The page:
These days, 50% of investors are under 30, a demographic that essentially grew up on social media.
While many trading platforms are incorporating aspects of social media, none has truly integrated social and trading from the ground up.
In this episode, we discuss:
- What social trading is and how it adds to the Wealthtech market
- Why the GameStop controversy and purpose-driven investing bodes well for social trading
- Why Benjamin is confident Shares can avoid the fake news trap
What is “Social Trading?”
Social trading, for Benjamin, started simply. He and his friends were chatting on social media about their investment strategies. Who had invested in what? What sort of returns had they seen? What were their recommendations for what to invest in next?
Sometimes they were exchanging ideas, sometimes they were sending each other screenshots of their portfolios, and Benjamin began to wonder if anything like that existed out there in the real world. A social trading platform that allows users to keep track of what their friends are doing, in real time.
“Social trading is where I’m putting all my focus right now. It’s a game changer.”— Benjamin Chemla
Not just “what are their portfolios,” but sharing ideas, learning about each other, and having some fun. And since he didn’t find anything like what he wanted, he decided to just build it instead.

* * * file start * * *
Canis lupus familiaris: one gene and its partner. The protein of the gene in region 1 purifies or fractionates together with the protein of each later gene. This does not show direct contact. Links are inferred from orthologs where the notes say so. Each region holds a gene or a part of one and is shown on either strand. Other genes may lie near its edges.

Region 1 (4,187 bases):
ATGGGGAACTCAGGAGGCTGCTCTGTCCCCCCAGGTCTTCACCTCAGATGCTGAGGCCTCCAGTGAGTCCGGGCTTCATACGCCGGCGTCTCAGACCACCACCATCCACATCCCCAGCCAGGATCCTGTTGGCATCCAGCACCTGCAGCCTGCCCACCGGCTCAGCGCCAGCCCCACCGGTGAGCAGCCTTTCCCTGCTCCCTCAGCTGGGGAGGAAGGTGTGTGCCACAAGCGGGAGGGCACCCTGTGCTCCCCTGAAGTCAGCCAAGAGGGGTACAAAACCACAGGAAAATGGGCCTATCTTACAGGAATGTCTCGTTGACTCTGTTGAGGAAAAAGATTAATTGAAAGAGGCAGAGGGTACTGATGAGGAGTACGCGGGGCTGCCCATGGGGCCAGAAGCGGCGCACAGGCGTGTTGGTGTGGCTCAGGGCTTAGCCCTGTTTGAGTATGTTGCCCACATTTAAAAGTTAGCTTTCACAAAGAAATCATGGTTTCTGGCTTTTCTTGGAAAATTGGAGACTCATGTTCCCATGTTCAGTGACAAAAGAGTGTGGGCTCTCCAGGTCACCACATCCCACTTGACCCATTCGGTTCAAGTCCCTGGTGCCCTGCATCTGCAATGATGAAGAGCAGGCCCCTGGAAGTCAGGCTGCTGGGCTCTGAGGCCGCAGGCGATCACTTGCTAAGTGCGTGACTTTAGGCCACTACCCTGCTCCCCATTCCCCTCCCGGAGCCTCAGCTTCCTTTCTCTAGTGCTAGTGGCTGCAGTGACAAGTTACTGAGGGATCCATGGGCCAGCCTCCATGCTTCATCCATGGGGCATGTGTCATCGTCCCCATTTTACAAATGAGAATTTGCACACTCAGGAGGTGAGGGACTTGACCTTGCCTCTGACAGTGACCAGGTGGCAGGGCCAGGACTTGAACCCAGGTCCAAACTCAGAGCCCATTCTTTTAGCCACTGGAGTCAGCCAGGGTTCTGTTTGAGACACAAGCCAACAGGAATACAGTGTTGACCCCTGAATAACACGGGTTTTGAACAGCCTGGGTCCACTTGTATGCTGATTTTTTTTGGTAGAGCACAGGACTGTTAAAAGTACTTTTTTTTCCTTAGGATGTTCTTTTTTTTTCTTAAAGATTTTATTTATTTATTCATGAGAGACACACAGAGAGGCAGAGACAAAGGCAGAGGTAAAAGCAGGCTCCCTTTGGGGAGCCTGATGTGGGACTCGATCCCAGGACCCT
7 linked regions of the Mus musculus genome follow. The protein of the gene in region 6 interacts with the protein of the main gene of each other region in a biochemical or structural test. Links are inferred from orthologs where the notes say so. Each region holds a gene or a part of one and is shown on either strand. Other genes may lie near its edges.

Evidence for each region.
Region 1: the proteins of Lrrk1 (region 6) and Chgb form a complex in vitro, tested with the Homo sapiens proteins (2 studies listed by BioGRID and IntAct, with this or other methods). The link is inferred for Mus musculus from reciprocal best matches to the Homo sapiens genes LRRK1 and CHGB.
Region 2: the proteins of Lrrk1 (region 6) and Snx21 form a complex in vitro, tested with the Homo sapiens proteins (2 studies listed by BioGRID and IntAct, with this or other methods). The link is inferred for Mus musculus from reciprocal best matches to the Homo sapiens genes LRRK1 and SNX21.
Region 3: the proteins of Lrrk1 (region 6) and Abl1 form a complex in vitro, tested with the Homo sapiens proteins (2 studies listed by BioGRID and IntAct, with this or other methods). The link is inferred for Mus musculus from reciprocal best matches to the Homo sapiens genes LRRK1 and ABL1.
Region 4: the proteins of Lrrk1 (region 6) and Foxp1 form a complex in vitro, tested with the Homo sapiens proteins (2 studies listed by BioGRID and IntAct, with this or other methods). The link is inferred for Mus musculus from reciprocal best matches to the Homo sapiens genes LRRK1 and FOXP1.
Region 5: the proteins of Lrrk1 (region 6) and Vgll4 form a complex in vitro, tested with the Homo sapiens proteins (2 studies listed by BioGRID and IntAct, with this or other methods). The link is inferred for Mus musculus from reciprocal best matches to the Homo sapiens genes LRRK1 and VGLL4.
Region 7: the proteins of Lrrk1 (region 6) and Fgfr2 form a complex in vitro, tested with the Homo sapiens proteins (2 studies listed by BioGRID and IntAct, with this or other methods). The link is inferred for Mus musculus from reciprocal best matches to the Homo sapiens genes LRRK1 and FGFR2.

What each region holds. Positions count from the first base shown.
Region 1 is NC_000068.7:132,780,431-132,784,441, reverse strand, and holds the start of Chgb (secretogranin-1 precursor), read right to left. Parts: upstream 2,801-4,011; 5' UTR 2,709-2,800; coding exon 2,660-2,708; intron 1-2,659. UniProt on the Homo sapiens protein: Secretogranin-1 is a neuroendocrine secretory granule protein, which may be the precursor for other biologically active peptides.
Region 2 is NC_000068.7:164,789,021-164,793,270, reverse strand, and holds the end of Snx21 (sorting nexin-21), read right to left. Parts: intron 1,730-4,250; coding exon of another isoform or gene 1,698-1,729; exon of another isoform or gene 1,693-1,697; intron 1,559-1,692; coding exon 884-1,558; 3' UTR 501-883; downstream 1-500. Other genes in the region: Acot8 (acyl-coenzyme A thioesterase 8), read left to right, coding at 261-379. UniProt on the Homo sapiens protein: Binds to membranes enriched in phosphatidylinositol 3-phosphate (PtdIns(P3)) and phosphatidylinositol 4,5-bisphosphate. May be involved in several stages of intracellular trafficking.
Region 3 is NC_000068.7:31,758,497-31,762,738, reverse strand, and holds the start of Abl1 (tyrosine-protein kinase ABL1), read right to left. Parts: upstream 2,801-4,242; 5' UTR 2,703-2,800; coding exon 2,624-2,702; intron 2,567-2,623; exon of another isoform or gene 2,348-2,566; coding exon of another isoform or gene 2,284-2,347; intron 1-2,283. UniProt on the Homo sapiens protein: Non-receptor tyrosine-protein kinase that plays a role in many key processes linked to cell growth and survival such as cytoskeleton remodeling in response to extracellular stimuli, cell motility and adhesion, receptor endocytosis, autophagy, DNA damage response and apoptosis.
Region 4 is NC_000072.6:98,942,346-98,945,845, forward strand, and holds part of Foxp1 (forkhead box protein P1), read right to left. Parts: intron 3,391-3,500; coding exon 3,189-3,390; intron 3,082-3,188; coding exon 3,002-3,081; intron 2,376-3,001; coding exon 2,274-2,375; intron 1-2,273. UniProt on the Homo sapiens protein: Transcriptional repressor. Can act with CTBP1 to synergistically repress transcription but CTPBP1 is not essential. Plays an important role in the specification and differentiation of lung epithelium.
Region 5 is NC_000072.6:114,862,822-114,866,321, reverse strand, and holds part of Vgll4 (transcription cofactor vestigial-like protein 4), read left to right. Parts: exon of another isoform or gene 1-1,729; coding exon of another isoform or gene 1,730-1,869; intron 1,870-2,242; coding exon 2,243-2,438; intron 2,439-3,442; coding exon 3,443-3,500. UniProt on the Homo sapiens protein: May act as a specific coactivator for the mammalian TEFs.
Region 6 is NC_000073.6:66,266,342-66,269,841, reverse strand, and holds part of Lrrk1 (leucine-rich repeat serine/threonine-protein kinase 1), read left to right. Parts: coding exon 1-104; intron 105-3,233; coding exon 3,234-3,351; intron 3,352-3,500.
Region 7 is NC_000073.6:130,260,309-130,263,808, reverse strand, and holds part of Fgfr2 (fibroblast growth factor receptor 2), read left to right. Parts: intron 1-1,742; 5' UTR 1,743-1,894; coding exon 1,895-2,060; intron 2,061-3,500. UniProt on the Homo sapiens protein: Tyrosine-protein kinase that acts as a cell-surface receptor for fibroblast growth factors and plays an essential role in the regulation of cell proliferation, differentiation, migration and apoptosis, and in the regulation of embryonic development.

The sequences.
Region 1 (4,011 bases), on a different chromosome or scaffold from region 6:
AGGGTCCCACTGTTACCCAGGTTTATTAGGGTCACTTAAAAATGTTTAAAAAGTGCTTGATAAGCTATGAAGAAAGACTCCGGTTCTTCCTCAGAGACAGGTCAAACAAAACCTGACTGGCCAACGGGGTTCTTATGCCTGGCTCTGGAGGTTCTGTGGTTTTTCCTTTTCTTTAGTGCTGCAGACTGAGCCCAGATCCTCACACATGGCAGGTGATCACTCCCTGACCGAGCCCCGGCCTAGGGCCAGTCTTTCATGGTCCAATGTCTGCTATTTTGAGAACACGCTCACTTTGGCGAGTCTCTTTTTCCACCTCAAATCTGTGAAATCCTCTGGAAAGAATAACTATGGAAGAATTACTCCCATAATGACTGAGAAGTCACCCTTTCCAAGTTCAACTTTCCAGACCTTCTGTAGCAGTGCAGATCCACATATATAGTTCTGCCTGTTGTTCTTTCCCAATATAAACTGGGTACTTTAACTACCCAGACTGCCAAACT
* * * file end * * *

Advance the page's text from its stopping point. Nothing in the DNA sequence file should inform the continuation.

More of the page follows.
Young Investors and ESG
Given that more than fifty percent of new investors are under the age of thirty, there’s a whole new demographic of young professionals willing to spend some of their savings on things that matter to them. Not just throwing money at whatever is returning the highest, but focusing on those companies that are doing good.
This group of people grew up with social media, and like everything else in their lives, they basically expect those tools to always be there. Social media has become the standard for young people to get information on the companies they’re investing in, so it’s a no-brainer to involve a social aspect in trading.
Combating Fake News
With the increase of the social side of investing, misinformation is a huge concern. How does Shares approach the policing of their social platform, without playing Big Brother? How do they let their users socialize, while still ensuring they do so responsibly?
“Our role as a Fintech and as a regulated platform, is actually to create a safer environment.”— Benjamin Chemla
One of the ways they’re helping to combat this spread of misinformation and abuse is by omitting the “follow” feature. There are no users with millions of followers, spewing information out into the digital universe with no accountability. If you request someone as a friend to contact, you both accept one another.
There’s accountability in this method. By removing the “follow” ability, Shares creatively demonstrates its dedication to creating a more enjoyable, safer experience for everyone.
Interested in Shares and joining the social trading revolution? Make sure you listen to the whole episode with Benjamin.
Until next time!
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